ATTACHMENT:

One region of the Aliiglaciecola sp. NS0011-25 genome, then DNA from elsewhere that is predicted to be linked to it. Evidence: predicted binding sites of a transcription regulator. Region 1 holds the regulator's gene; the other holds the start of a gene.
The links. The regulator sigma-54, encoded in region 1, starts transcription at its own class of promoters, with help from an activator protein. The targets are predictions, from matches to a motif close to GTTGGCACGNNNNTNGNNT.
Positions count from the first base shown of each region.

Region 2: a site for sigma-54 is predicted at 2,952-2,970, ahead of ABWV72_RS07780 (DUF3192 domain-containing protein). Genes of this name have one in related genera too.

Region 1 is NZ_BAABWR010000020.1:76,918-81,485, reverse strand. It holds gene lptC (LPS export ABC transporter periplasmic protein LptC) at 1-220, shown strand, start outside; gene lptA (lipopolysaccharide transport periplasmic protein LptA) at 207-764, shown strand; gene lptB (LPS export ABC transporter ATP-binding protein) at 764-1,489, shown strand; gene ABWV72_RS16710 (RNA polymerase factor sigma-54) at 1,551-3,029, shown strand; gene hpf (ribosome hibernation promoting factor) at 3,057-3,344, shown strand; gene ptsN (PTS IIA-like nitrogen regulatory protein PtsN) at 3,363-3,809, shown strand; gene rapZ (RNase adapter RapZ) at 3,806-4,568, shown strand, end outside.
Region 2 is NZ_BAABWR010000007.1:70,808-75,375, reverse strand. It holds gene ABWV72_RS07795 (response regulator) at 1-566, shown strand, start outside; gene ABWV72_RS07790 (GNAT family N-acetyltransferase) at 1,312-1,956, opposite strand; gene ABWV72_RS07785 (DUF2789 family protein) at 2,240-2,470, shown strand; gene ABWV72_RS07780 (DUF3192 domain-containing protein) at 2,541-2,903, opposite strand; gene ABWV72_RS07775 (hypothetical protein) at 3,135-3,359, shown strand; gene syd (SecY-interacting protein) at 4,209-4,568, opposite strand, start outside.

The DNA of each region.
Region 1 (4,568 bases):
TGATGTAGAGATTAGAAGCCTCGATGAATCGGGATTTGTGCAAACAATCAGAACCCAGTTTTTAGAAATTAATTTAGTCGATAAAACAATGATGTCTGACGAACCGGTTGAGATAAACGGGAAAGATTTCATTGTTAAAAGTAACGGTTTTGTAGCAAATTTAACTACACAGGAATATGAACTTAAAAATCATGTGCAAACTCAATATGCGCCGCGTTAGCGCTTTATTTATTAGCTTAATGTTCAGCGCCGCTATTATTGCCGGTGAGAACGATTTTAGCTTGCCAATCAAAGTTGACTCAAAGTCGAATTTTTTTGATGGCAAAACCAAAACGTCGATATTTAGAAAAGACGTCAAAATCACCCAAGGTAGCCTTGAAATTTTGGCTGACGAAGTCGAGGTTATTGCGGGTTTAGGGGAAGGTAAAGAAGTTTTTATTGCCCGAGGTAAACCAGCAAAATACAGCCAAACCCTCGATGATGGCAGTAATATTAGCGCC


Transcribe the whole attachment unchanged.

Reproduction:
One region of the Aliiglaciecola sp. NS0011-25 genome, then DNA from elsewhere that is predicted to be linked to it. Evidence: predicted binding sites of a transcription regulator. Region 1 holds the regulator's gene; the other holds the start of a gene.
The links. The regulator sigma-54, encoded in region 1, starts transcription at its own class of promoters, with help from an activator protein. The targets are predictions, from matches to a motif close to GTTGGCACGNNNNTNGNNT.
Positions count from the first base shown of each region.

Region 2: a site for sigma-54 is predicted at 2,952-2,970, ahead of ABWV72_RS07780 (DUF3192 domain-containing protein). Genes of this name have one in related genera too.

Region 1 is NZ_BAABWR010000020.1:76,918-81,485, reverse strand. It holds gene lptC (LPS export ABC transporter periplasmic protein LptC) at 1-220, shown strand, start outside; gene lptA (lipopolysaccharide transport periplasmic protein LptA) at 207-764, shown strand; gene lptB (LPS export ABC transporter ATP-binding protein) at 764-1,489, shown strand; gene ABWV72_RS16710 (RNA polymerase factor sigma-54) at 1,551-3,029, shown strand; gene hpf (ribosome hibernation promoting factor) at 3,057-3,344, shown strand; gene ptsN (PTS IIA-like nitrogen regulatory protein PtsN) at 3,363-3,809, shown strand; gene rapZ (RNase adapter RapZ) at 3,806-4,568, shown strand, end outside.
Region 2 is NZ_BAABWR010000007.1:70,808-75,375, reverse strand. It holds gene ABWV72_RS07795 (response regulator) at 1-566, shown strand, start outside; gene ABWV72_RS07790 (GNAT family N-acetyltransferase) at 1,312-1,956, opposite strand; gene ABWV72_RS07785 (DUF2789 family protein) at 2,240-2,470, shown strand; gene ABWV72_RS07780 (DUF3192 domain-containing protein) at 2,541-2,903, opposite strand; gene ABWV72_RS07775 (hypothetical protein) at 3,135-3,359, shown strand; gene syd (SecY-interacting protein) at 4,209-4,568, opposite strand, start outside.

The DNA of each region.
Region 1 (4,568 bases):
TGATGTAGAGATTAGAAGCCTCGATGAATCGGGATTTGTGCAAACAATCAGAACCCAGTTTTTAGAAATTAATTTAGTCGATAAAACAATGATGTCTGACGAACCGGTTGAGATAAACGGGAAAGATTTCATTGTTAAAAGTAACGGTTTTGTAGCAAATTTAACTACACAGGAATATGAACTTAAAAATCATGTGCAAACTCAATATGCGCCGCGTTAGCGCTTTATTTATTAGCTTAATGTTCAGCGCCGCTATTATTGCCGGTGAGAACGATTTTAGCTTGCCAATCAAAGTTGACTCAAAGTCGAATTTTTTTGATGGCAAAACCAAAACGTCGATATTTAGAAAAGACGTCAAAATCACCCAAGGTAGCCTTGAAATTTTGGCTGACGAAGTCGAGGTTATTGCGGGTTTAGGGGAAGGTAAAGAAGTTTTTATTGCCCGAGGTAAACCAGCAAAATACAGCCAAACCCTCGATGATGGCAGTAATATTAGCGCC